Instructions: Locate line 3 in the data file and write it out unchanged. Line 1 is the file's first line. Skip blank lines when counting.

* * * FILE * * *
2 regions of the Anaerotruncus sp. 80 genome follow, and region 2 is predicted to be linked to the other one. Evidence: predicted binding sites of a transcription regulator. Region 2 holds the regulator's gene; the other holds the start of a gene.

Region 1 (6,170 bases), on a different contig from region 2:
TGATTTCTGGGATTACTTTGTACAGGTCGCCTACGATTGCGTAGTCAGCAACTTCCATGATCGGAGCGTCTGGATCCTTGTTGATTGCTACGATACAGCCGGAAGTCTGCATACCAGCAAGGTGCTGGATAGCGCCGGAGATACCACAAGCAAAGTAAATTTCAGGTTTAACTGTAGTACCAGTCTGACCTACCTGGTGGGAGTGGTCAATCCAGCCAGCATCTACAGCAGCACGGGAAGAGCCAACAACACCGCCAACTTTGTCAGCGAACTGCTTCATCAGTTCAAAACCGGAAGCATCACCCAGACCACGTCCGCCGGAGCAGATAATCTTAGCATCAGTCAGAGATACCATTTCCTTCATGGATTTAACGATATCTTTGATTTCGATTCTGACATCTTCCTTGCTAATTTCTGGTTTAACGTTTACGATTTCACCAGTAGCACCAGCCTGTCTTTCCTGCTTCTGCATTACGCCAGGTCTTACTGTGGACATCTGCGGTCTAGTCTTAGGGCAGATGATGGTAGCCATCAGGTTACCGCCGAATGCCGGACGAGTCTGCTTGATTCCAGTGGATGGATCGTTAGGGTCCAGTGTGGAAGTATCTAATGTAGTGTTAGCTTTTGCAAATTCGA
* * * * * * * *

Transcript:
TGATTTCTGGGATTACTTTGTACAGGTCGCCTACGATTGCGTAGTCAGCAACTTCCATGATCGGAGCGTCTGGATCCTTGTTGATTGCTACGATACAGCCGGAAGTCTGCATACCAGCAAGGTGCTGGATAGCGCCGGAGATACCACAAGCAAAGTAAATTTCAGGTTTAACTGTAGTACCAGTCTGACCTACCTGGTGGGAGTGGTCAATCCAGCCAGCATCTACAGCAGCACGGGAAGAGCCAACAACACCGCCAACTTTGTCAGCGAACTGCTTCATCAGTTCAAAACCGGAAGCATCACCCAGACCACGTCCGCCGGAGCAGATAATCTTAGCATCAGTCAGAGATACCATTTCCTTCATGGATTTAACGATATCTTTGATTTCGATTCTGACATCTTCCTTGCTAATTTCTGGTTTAACGTTTACGATTTCACCAGTAGCACCAGCCTGTCTTTCCTGCTTCTGCATTACGCCAGGTCTTACTGTGGACATCTGCGGTCTAGTCTTAGGGCAGATGATGGTAGCCATCAGGTTACCGCCGAATGCCGGACGAGTCTGCTTGATTCCAGTGGATGGATCGTTAGGGTCCAGTGTGGAAGTATCTAATGTAGTGTTAGCTTTTGCAAATTCGA